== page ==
A South African court has found some coronavirus lockdown regulations imposed by the government “unconstitutional and invalid”.
The judge picked out rules around funerals, informal workers and amount of exercise as “irrational”.
The government was given14 days to overhaul the regulations.
South Africa initially had some of the world’s most restrictive lockdown measures. The country has 35,812 confirmed cases and 755 deaths.
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The case was filed by the Liberty Fighters Network and the Hola Bona Renaissance Foundation.
The high court in the capital, Pretoria, ruled that the regulations were not connected to slowing the rate of infection or limiting its spread.
“Restricting the right to freedom of movement in order to limit contact with others to curtail the risks of spreading the virus is rational, but to restrict the hours of exercise to arbitrarily determined time periods is completely irrational,” Judge Norman Davis was quoted as saying by the News 24 website.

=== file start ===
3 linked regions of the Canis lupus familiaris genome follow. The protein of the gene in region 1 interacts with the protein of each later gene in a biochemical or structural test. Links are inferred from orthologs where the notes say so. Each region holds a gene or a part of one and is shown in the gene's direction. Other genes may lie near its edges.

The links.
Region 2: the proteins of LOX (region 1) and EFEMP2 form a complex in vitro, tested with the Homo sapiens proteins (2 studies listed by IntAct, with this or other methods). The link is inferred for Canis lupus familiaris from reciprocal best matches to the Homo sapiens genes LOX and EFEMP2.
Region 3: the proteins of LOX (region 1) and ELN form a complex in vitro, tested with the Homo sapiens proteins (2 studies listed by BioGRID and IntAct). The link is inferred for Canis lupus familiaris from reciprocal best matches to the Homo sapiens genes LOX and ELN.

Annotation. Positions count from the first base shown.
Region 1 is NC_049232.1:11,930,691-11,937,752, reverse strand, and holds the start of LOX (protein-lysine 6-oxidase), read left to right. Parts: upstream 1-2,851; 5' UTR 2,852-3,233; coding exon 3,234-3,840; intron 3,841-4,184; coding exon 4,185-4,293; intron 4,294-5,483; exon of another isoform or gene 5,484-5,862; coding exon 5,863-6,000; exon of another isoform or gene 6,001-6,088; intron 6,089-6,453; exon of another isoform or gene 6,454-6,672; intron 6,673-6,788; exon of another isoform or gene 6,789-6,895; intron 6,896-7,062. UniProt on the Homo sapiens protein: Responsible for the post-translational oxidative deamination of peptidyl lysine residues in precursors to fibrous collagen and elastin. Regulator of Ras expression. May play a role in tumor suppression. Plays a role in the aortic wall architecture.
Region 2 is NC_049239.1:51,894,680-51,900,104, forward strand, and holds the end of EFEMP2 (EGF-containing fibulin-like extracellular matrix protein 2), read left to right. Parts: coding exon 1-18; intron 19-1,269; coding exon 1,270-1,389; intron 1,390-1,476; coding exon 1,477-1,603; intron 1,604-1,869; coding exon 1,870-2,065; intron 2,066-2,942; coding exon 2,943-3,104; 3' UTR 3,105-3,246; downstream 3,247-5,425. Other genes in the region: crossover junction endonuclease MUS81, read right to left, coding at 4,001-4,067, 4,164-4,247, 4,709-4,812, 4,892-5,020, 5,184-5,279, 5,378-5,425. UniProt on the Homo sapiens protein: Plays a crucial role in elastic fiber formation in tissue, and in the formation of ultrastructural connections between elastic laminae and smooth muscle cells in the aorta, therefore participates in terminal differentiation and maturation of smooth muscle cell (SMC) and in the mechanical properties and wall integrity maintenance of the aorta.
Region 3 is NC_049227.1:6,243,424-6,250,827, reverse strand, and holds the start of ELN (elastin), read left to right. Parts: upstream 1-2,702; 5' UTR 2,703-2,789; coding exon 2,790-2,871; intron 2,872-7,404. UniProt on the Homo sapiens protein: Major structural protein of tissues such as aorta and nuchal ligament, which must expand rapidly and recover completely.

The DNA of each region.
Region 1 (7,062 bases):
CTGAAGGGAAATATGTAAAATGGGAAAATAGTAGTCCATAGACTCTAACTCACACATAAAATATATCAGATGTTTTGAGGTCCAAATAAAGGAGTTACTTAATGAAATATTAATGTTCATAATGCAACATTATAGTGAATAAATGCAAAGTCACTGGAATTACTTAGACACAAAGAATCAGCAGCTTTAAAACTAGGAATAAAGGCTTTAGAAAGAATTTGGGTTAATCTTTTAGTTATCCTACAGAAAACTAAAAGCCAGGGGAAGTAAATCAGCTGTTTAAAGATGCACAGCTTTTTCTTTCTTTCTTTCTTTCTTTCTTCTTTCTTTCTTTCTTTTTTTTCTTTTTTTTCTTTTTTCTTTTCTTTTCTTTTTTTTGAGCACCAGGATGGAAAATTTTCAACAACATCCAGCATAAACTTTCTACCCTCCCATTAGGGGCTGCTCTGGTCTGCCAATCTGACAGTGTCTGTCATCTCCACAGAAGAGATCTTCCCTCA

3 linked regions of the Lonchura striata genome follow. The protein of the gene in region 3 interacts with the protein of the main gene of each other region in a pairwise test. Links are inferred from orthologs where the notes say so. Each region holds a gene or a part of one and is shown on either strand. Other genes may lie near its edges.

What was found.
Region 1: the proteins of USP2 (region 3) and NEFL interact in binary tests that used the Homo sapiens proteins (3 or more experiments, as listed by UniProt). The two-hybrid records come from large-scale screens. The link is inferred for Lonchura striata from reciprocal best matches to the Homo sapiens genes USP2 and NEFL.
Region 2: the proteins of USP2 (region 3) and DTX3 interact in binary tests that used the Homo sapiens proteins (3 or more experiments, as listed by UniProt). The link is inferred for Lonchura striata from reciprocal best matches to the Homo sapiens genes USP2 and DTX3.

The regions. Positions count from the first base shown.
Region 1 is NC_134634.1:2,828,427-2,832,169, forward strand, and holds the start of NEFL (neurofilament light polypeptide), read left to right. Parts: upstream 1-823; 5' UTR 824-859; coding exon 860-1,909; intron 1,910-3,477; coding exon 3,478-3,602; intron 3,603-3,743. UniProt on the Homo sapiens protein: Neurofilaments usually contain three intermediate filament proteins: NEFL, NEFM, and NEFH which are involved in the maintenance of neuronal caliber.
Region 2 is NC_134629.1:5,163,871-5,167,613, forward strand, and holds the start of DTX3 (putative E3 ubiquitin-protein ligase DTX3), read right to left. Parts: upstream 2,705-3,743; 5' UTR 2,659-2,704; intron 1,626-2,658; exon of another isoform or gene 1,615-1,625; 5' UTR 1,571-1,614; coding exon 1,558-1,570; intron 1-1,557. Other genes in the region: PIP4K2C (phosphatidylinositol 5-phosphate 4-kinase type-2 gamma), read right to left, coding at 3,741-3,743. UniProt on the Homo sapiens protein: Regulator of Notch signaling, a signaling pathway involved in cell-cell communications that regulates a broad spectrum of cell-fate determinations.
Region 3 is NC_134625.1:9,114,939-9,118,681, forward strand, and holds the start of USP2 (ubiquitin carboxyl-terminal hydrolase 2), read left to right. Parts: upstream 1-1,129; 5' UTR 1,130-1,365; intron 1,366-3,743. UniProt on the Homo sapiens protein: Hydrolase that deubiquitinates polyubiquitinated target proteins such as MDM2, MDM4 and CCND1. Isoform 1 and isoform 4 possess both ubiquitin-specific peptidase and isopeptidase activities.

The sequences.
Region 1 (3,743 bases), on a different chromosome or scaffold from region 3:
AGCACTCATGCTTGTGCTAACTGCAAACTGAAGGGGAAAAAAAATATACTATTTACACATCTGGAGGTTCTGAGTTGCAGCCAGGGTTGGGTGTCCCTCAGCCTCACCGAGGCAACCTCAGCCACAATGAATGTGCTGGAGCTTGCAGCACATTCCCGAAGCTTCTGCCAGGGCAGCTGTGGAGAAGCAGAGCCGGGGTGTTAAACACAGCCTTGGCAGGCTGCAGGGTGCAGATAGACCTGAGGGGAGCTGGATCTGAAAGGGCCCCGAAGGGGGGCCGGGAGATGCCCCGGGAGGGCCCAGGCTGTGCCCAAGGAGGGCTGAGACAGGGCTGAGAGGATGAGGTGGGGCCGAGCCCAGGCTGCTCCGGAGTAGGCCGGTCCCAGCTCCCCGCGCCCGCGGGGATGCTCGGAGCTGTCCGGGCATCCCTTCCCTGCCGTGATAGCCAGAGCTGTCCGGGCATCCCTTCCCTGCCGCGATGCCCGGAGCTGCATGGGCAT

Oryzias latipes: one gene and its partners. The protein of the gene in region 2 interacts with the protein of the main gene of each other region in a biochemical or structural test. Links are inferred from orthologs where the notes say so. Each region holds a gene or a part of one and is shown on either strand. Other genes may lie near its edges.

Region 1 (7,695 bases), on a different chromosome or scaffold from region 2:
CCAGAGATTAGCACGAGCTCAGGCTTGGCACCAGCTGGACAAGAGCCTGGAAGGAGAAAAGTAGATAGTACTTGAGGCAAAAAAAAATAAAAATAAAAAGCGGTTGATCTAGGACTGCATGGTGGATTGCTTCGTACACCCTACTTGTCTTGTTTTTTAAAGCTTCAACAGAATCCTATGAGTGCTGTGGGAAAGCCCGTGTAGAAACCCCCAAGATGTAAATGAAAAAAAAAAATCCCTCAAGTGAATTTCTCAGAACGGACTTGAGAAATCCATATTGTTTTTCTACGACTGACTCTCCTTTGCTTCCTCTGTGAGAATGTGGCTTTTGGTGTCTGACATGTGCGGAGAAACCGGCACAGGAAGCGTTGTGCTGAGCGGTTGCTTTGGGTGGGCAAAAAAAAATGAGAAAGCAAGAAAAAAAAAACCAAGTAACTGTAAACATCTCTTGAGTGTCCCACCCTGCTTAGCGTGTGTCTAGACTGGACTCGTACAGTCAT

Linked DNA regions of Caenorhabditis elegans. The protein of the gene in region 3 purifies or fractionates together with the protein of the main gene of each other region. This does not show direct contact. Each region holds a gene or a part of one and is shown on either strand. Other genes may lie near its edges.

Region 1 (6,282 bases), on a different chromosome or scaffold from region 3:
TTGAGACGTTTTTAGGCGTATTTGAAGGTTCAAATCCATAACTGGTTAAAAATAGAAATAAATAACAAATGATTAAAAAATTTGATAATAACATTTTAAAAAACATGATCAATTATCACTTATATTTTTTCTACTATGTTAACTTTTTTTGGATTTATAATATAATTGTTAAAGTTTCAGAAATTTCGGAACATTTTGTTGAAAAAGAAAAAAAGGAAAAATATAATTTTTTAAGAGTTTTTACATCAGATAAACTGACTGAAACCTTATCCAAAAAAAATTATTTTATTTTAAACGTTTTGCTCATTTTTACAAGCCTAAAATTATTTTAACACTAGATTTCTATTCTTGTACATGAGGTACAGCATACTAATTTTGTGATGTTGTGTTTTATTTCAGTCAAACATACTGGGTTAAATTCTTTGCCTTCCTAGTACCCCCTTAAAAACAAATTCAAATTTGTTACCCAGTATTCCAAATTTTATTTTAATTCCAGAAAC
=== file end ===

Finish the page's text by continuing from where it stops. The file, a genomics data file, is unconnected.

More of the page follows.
He also argued it was wrong to allow people to travel to attend funerals but not to earn their livelihoods by street trading, as many South Africans do.
The government said it will review the regulations but in the meantime the current lockdown regulations will apply.
South Africa has eased its lockdown restrictions and this week alcohol sales resumed following a two-month ban – but only for home consumption.
But all sales of cigarettes remain outlawed.
All gatherings, except for work, religious ceremonies and funerals, are still banned.
Travel between provinces is also prohibited, and international flights are cancelled except for those repatriating citizens.